We have had a wonderful three and a half months home together, haven't we? You have made our lives so rich and given us so many laughs since you came home. We love that you are our son. We love getting to see you grow and learning what makes you smile and laugh. We love that we get to be the ones putting a smile on your face and a laugh in your belly. :) We are trying to enjoy every moment we have with you because we don't know which one will be the last.
You see, when we got home from your birth country, we found out that your heart is in very bad shape. It should have been fixed when you were a little baby, but only your pulmonary artery was banded, and you never received the proper surgery that you should have had. We are so thankful for that band on your pulmonary artery, though, because although it should have been removed years ago after you should have had that heart surgery, right now it's probably what saved your life up until this point.
You wouldn't know looking at you that your heart is failing, that the drugs are keeping it stable and without them, you will go into heart failure again.
You were born without walls between the chambers of your heart. As a result, all of your oxygen-poor blood has been mixing with your oxygen-rich blood. You also have a leaky valve in your heart (Mommy doesn't quite know what that means, but the doctors say it's bad). The problem after waiting all these years to repair your heart and make it all better is that now your right ventricle is very enlarged and your left ventricle is small. The doctors are afraid that if they separate those two ventricles (the way they should be separated with a wall in between them), the left may be too small and weak to pump blood. If they can't separate the ventricles, they may give you an artificial valve, so that you won't have a leaky valve anymore.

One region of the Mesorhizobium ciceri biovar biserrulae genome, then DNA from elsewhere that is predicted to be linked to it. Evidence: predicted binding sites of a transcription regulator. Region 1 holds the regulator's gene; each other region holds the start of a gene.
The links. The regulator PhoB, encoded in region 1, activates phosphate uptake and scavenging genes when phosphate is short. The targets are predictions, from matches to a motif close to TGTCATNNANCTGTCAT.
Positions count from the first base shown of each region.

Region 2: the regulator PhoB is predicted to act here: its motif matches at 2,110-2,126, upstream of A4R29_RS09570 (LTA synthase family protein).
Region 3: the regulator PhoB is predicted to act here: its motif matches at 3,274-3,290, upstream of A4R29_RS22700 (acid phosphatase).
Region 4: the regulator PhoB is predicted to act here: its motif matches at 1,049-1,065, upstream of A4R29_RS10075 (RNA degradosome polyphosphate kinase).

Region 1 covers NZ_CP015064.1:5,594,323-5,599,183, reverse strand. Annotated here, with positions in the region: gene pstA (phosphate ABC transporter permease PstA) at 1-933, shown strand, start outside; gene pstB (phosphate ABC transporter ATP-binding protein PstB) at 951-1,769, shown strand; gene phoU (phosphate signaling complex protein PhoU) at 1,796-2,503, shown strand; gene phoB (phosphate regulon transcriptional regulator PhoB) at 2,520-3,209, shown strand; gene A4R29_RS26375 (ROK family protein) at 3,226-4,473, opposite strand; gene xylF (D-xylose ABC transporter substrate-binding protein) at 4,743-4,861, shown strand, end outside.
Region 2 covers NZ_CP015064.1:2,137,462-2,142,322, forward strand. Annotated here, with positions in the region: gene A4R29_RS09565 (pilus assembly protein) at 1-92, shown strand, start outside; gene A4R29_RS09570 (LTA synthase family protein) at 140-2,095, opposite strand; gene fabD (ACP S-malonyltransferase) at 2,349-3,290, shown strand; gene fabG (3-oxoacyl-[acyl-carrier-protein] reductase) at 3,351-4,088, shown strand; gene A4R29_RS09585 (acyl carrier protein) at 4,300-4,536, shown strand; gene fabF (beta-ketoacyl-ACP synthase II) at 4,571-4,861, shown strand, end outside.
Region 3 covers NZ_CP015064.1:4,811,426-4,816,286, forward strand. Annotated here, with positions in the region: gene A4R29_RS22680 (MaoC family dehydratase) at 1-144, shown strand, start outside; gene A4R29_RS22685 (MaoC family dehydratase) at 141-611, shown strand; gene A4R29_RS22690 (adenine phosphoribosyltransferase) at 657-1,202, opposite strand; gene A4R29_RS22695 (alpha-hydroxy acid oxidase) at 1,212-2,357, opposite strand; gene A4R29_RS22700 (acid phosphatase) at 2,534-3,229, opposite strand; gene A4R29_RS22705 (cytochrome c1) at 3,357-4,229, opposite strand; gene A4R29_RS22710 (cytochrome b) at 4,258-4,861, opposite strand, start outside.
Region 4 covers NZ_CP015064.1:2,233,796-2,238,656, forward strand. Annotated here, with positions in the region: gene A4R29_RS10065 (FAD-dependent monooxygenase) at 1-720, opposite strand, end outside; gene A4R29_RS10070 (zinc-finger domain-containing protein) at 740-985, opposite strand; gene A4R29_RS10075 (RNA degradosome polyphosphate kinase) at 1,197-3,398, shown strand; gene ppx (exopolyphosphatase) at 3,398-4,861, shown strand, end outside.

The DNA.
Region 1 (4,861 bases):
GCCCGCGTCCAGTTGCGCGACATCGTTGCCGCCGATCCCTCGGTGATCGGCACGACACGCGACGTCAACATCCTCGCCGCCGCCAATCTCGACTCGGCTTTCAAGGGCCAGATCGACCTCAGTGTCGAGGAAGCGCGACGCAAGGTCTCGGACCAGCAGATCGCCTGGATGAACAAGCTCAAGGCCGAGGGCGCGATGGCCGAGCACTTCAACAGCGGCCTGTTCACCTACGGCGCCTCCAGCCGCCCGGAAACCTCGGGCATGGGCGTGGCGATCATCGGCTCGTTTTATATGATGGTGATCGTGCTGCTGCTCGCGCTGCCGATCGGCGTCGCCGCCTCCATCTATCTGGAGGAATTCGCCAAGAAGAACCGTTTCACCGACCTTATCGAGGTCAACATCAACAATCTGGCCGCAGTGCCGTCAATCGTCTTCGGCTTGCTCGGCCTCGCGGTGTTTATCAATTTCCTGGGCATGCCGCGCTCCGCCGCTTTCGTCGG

Mommy scheduled your heart surgery recently. As long as you stay healthy, you will have the surgery near the end of June. That was a scary decision to make because that surgery comes with a high risk. That it won't work. And that you won't survive the surgery.
But it's the best option to give you a full life, to give you a great quality of life. One where you won't have to be crawling around with your oxygen levels in the 70s constantly, when they should be near 100. One in which you can grow because your body is getting the oxygen it needs to grow bigger (the surgeon thinks you stopped growing at some point because with your artery banded you weren't getting enough oxygen to keep growing bigger). One in which you won't have to be woken up in the middle of naptime everyday to take your heart medicine. One in which you can have more energy. One in which Mommy and Daddy won't have to keep our eyes open constantly for signs of heart failure.
And best of all, if your surgery is successful, you will get to live a long life. If there is no surgery, the surgeon thinks, at best, you will only live for 6-10 more years before your heart gives out-- but that's only if your heart is doing well. If it doesn't do well, he is afraid you may only have one more year to live. That's why we don't want to do a heart transplant. At your age, it will probably take a year just to get a donor. Your doctors explained that a transplant, in some ways, is like trading one disease for another. That's why we've chosen the surgery- because we love you and want the best for you and think this is the best route...even though we are scared.
So, what do we do now that we have a date scheduled for your surgery and it's a high risk surgery?
Here's what we do:
Snuggle as much as you'll let us ;)
Make lots of memories (We want to take you to the beach before your surgery :))
Make you laugh
Enjoy your awesome, goofy, adorable self
Keep building our bond/attachment- to give you something and someone(s) to fight for, if your body wants to give up
Keep walking in faith that you'll still be with us in July and August and for years to come- building those fine motor, gross motor, and oral skills and building those brain connections
Keep running to the Father who knows what it is like to be faced with losing His Son- who actually lost His Son so that we might live, who knows what it is like to risk it all so that others might live fully (except for the One who knew the victory to come, it wasn't really a risk at all), who can understand why we choose the risk, so that you may live a full life and have a better quality of life
We cling to Him. We cling to Hope.
We love you Noah Bear, more than words could ever say. And you know what? No matter how long we have this crazy wonderful gift of your life, we won't regret any of it. You are SO worth all the time, effort, money, and paperwork to bring you home- even if we are only blessed with your life for a short time. You are SO worth all the doctor's appointments, hospital stays, and medicine administering. You are SO worth all the daily investment, dance parties, bedtime prayers, stories, tickles, and hugs. Whether it's for six months or sixty years, we are SO thankful YOU are our son. You amaze us, make us laugh so hard, and delight us daily.
Mommy & Daddy